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Knowledge of obstetric danger signs and birth preparedness practices among women in rural Uganda

  • Jerome K Kabakyenga1, 2Email author,
  • Per-Olof Östergren1,
  • Eleanor Turyakira2 and
  • Karen O Pettersson1
Reproductive Health20118:33

DOI: 10.1186/1742-4755-8-33

Received: 2 September 2011

Accepted: 16 November 2011

Published: 16 November 2011

Abstract

Background

Improving knowledge of obstetric danger signs and promoting birth preparedness practices are strategies aimed at enhancing utilization of skilled care in low-income countries. The aim of the study was to explore the association between knowledge of obstetric danger signs and birth preparedness among recently delivered women in south-western Uganda.

Methods

The study included 764 recently delivered women from 112 villages in Mbarara district. Community survey methods were used and 764 recently delivered women from 112 villages in Mbarara district were included in study. Interviewer administered questionnaire were used to collect data. Logistic regression analyses were conducted to explore the relationship between knowledge of key danger signs and birth preparedness.

Results

Fifty two percent of women knew at least one key danger sign during pregnancy, 72% during delivery and 72% during postpartum. Only 19% had knowledge of 3 or more key danger signs during the three periods. Of the four birth preparedness practices; 91% had saved money, 71% had bought birth materials, 61% identified a health professional and 61% identified means of transport. Overall 35% of the respondents were birth prepared. The relationship between knowledge of at least one key danger sign during pregnancy or during postpartum and birth preparedness showed statistical significance which persisted after adjusting for probable confounders (OR 1.8, 95% CI: 1.2-2.6) and (OR 1.9, 95% CI: 1.2-3.0) respectively. Young age and high levels of education had synergistic effect on the relationship between knowledge and birth preparedness. The associations between knowledge of at least one key danger sign during childbirth or knowledge that prolonged labour was a key danger sign and birth preparedness were not statistically significant.

Conclusions

The prevalence of recently delivered women who had knowledge of key danger signs or those who were birth prepared was very low. Since the majority of women attend antenatal care sessions, the quality and methods of delivery of antenatal care education require review so as to improve its effectiveness. Universal primary and secondary education programmes ought to be promoted so as to enhance the impact of knowledge of key danger signs on birth preparedness practices.

Background

Knowledge of obstetric danger signs and birth preparedness are strategies aimed at enhancing the utilization of skilled care during low-risk births and emergency obstetric care in complicated cases in low income countries [1, 2]. The presence of skilled attendants at births and availability of emergency obstetric care have been shown to greatly reduce maternal deaths due to obstetric complications [35]. The above-mentioned success, however, depends on a functional referral system from rural communities to health facilities [6]. Facilities with skilled attendants and functional emergency obstetric care services are in most low-income countries located in urban centres whereas the majority of the population live in rural areas. Most maternal deaths in resource poor countries such as Uganda where the actual study was conducted, are attributed to the three delays; delay to make a decision to seek care, delay to reach place of care and delay in receiving appropriate and adequate care [7].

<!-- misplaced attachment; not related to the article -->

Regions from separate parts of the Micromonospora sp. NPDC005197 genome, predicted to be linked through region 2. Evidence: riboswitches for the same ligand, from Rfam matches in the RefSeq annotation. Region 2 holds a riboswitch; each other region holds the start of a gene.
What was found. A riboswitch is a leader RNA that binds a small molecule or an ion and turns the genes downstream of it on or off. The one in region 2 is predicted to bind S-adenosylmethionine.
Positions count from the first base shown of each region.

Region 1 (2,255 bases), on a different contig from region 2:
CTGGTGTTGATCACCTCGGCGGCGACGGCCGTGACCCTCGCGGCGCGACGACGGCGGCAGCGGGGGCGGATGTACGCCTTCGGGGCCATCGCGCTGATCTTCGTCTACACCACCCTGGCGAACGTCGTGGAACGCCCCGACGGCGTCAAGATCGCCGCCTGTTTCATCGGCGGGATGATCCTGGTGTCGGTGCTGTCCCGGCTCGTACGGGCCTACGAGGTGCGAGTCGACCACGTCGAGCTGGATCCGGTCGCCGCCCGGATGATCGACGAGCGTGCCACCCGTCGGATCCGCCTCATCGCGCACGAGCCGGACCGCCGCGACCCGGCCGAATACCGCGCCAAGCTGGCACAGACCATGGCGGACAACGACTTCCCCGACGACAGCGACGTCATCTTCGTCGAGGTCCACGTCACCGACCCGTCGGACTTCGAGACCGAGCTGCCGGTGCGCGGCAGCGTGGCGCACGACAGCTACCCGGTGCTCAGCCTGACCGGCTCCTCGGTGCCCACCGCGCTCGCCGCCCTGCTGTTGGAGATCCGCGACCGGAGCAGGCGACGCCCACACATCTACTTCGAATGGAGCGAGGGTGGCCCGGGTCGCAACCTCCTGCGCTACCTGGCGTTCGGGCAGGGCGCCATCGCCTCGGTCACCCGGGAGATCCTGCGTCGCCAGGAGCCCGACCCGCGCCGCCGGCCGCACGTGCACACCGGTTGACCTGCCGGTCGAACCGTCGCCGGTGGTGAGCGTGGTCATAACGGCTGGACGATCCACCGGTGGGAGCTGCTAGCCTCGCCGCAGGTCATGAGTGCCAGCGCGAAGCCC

With the assumption that "every pregnancy faces risks" [8, 9], women should be made aware of danger signs of obstetric complications during pregnancy, delivery and the postpartum [1, 10]. The knowledge will ultimately empower them and their families to make prompt decisions to seek care from skilled birth attendants [11]. Moreover, in order for women to reach the place where appropriate care is provided, certain preparations prior to birth are required. Birth preparedness for a woman entails identifying a skilled attendant/health facility with delivery services, making transportation plans, saving money and identifying a blood donor [1]. The practice of individual women identifying blood donors is, however, discouraged in high HIV/AIDS prevalence countries where voluntary donation to centralised blood banks is preferred [12, 13].

Studies conducted among women in Tanzania [11], Ethiopia [14] and Burkina Faso [15] indicate low levels of awareness of obstetric danger signs during pregnancy, delivery and postpartum. Similarly studies have also indicated low rates of birth preparedness among women in Kenya [16], Ethiopia [14, 17] and Burkina Faso [15]. The low awareness of danger signs coupled with lack of preparedness contributes to the delay in seeking skilled care henceforth leading to high levels of maternal mortality and morbidity.

With a maternal mortality ratio estimated to range from 215 to 558/100,000 live births [1820] and with only 42% of women assisted by skilled attendants during birth [20], Uganda is one of the countries still facing the burden of unsafe motherhood. The country target derived from the Millennium Development Goal five (MDG 5) to reduce maternal mortality ratio to 131/100,000 live births may not be achieved unless well-designed and focused interventions are instituted [21]. The government of Uganda has embarked on a road map to accelerate the reduction of maternal/neonatal mortality and morbidity so as to achieve the MDG 5 [22]. One of the strategies laid down in this roadmap is to empower communities to ensure a continuum of care between the household and the health care facility. This will be done by promoting knowledge of danger signs, birth preparedness and complication readiness [22].